This competition models the arms race between hackers and security specialists, which is seen every day in real life. Security experts at Positive Technologies have created an accurate model of the modern city, featuring all the latest tech used in actual critical infrastructure. This is the perfect “live fire” environment to set up red-vs-blue clashes to see the potential implications for security in the real world.
This mock city models the digital systems of a full-fledged metropolis with infrastructure including traffic systems, electrical plants, and transportation, rounded out with ICS/SCADA equipment.
In The Standoff at HiTB, defenders (blue teams) will have no time to study the infrastructure, find weak points, pick attack detection tools, and apply fixes. Instead, they will be protecting vulnerable services that are about to be attacked by red teams in a matter of minutes.
Defenders will have limited room for maneuver to fix the infrastructure itself. Their only available options will be WAF rules, NGFW policies, basic account management, and deletion of malicious payloads.
Hackers and security specialists are always in competition. Attackers try to find vulnerabilities and exploit them. Defenders look for weaknesses, patch them, and set up smart tools for detecting malicious activity.
CBOE 2nd Place
CBOE 3rd Place
The Standoff Cyberbattle is not a normal Capture the Flag (CTF) game and will require teams to have the specific skill sets commonly seen in security professionals. The stimulation brings real-world problems to life and will enable cyber professionals to hone in on protection and monitoring skills.
To apply your submission, please fill out the form below. We will make sure that your skillset is a good fit and let you know the results once all applications have been reviewed.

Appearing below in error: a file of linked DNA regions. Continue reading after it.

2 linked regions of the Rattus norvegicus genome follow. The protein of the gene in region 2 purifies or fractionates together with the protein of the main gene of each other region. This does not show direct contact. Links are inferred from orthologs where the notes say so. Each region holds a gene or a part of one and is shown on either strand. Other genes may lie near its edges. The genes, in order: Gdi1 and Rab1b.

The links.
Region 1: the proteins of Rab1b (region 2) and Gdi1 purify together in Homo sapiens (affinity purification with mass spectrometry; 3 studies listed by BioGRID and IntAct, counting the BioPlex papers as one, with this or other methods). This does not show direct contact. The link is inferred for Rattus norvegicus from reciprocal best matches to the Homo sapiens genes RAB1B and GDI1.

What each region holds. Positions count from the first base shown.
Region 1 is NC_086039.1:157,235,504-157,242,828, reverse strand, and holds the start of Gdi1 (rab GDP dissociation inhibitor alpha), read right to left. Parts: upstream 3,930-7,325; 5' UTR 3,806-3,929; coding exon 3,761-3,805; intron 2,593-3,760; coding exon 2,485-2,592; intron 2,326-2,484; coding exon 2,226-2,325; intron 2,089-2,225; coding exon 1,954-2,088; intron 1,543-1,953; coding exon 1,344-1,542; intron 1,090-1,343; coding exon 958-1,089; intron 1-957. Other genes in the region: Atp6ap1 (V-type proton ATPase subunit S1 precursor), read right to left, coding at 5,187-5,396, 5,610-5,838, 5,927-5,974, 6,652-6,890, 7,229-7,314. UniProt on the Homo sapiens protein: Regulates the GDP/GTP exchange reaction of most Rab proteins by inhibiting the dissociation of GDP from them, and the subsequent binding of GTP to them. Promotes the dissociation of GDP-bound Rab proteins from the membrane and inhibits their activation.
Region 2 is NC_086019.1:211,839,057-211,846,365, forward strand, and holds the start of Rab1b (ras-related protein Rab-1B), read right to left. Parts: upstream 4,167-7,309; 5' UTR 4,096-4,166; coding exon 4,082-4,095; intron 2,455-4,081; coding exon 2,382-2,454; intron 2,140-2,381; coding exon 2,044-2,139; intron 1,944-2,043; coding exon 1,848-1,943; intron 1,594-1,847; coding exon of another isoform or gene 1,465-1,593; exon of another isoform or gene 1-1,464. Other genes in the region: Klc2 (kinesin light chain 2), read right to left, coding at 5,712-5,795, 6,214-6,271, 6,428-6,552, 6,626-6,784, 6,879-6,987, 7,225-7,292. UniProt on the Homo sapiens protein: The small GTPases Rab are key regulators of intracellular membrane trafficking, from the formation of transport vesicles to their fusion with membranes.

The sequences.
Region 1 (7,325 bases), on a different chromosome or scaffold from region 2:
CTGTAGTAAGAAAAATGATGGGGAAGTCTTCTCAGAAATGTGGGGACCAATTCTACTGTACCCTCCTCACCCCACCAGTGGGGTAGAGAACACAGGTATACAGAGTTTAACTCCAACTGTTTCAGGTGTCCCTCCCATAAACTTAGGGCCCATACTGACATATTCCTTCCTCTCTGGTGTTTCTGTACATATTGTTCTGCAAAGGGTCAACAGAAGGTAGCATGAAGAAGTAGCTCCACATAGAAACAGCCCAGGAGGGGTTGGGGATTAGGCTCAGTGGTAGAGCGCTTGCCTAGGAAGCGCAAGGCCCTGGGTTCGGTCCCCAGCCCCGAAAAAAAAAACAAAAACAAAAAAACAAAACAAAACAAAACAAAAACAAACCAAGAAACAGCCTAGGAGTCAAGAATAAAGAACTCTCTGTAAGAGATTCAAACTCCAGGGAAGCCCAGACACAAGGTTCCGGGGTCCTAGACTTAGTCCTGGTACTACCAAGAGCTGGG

Attackers have complete freedom of action, so long as they do not disturb the infrastructure needed for holding the contest. Their job: to achieve their objectives by any means possible. Objectives are of a high-level nature (for example, “Get client list from company HiPower”). Objectives vary based on target and can be accomplished in different ways.
Most objectives will be known to attackers in advance. However, some objectives are hidden and can be triggered by certain actions or events. Some objectives can be accomplished only during a certain period of time and only by a single team. Information about teams’ successes and accomplishments will be available throughout the game on the team profiles as well as on the leaderboard.
Attackers may use any tools they like so long as they do not break the core rules. At the start, all teams have basic information about the attackable targets; this information will be available on the forum of The Standoff. All other information must be found by the teams themselves. Attackers are free to exchange information with each other.
At The Standoff, attackers will have the opportunity to create a botnet for mining cryptocurrency. The organizers will provide relevant details to teams by request during The Standoff.
During the game, participants may choose to give short reports on what they have done.
The winner is the attacker team with the highest score (total number of points earned for completed tasks).
All defenders will be protecting companies in the virtual city. Each team will be assigned a different company to defend. Each team is responsible for monitoring security tools, as well as ensuring the security and integrity of the assets of “their” company.
Teams receive a list of allowed security tools; this list must be strictly followed. All infrastructure and protection systems will be pre-configured by the vendors for maximum transparency of infrastructure-related events.
During the game, teams should periodically give short reports on incidents and events of interest.
Defender teams are scored based on quickness of incident detection and the completeness of the evidence they collect.
Defender teams may be corporate (consist of employees of a single real-world company).